jsid-1194529099-583241  Kevin Baker at Thu, 08 Nov 2007 13:38:19 +0000


Thanks for that very informative update.

Looks like I'm an ignorant idiot, too. (But isn't the vast majority of Israel's adult male population ex-military?)

jsid-1194534454-583251  Mike Miller at Thu, 08 Nov 2007 15:07:34 +0000

Many are. There's a mandatory draft, in which most people (except Arabs, some religious Jewish men, many (if not most) religious women and those with (usually mental) health issues) serve.

However, successful completion of three years (the standard duration) in the Army does not entitle one to an guaranteed pistol permit.

I found this http://www.jpfo.org/israel-firearms.htm which is a pretty good translation of the Hebrew document shown at the bottom. I don't know how up to date the document is, but it looks quite similar to what I saw last time I visited the local Interior Ministry office.

Many settlements also maintain an armory from which residents can borrow a weapon in a case of need (for example, to do guard duty, or for traveling). In practice, therefore, it can be quite easy for a veteran who wants a gun to get one, at least for a limited time. On the other hand, someone who didn't serve (like myself; I was married + kids when I arrived, and so the army didn't want me) has basically no chance of being able to purchase a gun for either personal protection or as a worst-case, second-amendment-style check on the government (at it's core, Israel remains a liberal socialist government).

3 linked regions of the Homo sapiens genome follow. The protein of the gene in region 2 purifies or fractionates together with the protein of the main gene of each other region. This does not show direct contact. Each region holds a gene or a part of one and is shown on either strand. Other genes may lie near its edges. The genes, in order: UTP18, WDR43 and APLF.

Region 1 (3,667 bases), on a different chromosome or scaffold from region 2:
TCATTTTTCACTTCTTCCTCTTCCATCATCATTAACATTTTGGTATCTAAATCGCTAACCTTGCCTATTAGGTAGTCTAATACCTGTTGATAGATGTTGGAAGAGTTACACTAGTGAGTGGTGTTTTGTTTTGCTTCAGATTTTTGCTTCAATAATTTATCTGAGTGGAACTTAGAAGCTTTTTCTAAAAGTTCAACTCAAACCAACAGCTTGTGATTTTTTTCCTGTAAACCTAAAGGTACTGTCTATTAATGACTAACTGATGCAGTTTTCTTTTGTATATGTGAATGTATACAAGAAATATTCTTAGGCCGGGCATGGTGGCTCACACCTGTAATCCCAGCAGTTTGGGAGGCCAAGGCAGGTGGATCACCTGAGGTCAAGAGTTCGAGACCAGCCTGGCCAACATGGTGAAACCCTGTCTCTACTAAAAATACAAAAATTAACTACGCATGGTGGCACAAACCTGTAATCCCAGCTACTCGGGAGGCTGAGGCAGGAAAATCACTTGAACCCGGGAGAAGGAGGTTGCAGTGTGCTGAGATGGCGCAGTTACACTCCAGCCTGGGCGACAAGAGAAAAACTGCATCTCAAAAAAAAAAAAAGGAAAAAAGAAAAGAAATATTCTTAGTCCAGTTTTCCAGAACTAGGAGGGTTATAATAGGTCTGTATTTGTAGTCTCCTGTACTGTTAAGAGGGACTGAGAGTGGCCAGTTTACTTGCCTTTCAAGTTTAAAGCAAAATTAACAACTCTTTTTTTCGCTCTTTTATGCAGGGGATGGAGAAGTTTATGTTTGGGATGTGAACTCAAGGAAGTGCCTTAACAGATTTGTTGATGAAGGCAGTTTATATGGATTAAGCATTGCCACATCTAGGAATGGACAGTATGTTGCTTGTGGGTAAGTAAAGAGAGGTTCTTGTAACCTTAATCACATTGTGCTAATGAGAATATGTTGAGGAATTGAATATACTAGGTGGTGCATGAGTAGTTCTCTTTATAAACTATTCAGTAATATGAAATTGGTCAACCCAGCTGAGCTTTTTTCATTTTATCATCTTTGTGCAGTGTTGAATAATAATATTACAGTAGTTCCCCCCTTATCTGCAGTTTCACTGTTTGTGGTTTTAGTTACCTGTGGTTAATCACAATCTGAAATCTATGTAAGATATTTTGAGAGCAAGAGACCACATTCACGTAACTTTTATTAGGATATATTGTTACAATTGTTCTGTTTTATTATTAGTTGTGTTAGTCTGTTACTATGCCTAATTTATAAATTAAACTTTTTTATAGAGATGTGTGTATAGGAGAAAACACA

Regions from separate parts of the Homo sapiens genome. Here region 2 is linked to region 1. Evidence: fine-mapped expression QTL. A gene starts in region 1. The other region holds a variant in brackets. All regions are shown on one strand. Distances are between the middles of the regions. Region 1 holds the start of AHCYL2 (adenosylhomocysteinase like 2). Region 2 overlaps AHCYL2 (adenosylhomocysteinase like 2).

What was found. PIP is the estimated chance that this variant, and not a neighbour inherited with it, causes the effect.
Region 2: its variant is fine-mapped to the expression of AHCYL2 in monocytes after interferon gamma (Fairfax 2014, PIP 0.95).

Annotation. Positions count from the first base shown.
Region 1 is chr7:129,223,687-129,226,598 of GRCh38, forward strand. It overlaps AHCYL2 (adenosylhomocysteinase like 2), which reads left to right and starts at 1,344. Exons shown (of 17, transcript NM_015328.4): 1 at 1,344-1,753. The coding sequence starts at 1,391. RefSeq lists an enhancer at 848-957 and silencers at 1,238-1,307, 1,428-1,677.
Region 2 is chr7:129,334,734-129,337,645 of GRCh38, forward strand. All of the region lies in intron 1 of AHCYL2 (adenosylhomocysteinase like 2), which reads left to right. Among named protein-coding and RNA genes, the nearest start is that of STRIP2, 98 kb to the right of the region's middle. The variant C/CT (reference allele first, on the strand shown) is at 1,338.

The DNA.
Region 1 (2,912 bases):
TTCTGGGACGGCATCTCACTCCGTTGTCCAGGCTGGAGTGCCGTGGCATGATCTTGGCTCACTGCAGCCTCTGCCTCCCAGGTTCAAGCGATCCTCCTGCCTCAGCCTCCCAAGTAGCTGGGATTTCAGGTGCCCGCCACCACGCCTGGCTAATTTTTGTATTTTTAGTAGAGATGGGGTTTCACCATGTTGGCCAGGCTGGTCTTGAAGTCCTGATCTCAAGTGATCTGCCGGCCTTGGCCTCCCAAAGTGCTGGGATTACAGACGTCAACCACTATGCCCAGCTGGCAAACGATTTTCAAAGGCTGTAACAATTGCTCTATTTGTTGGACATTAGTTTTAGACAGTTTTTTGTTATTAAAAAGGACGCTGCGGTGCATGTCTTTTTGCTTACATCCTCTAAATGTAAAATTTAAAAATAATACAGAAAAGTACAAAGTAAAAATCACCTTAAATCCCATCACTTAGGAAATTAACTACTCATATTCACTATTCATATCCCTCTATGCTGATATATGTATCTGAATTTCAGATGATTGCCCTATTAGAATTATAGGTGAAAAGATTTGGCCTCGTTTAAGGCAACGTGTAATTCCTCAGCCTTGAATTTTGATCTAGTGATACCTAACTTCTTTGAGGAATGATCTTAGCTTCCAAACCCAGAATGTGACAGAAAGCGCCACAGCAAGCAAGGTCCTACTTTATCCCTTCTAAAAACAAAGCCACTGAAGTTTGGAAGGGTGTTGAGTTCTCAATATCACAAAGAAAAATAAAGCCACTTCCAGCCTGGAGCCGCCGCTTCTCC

jsid-1194538674-583261  Matt at Thu, 08 Nov 2007 16:17:54 +0000

Mike, I'm going to contradict you a bit on the Israeli CCW issue. This is anecdotal but I'm willing to believe the author in question.


Open carry is the norm in Israel where allowed. CCW needs to be justified on a needs basis. The belief is why do you need to hide your weapon unless you are up to no good? It is generally limited to IDF officers and special cases. CCW is not automatic by any means from what I've read.

jsid-1194543151-583278  Mike Miller at Thu, 08 Nov 2007 17:32:31 +0000

Ok, I concede. My knowledge in that area is based on observations, not facts.

jsid-1194548035-583290  Bilgeman at Thu, 08 Nov 2007 18:53:55 +0000

Any comments?

Hmmm, like at the Horror in Blacksburg,and so many other mass murders, once the murderer realized that he no longer had a monopoly on deadly force, he self-destructed.

Kinda makes you think, doesn't it?

What if these shooters had NEVER had a monopoly on the means to kill?

jsid-1194673754-583397  crotalus at Sat, 10 Nov 2007 05:49:14 +0000

"Would Nazi Germany have risen if everyone had a gun?"

Of course not! That's the point of having armed citizens. They can rout the thug army (if they have the cojones to do it, of course) and put an end to the tyrant damn quick. This is a GOOD thing!

jsid-1194675141-583398  Kevin Baker at Sat, 10 Nov 2007 06:12:21 +0000

I disagree, crotalus. It takes more than simple possession of a firearm. It takes a philosophy that defends the rights of individuals. The Germans of the 1930s were hardly of the Lockean philosophical persuasion, much less the subset that was Jewish.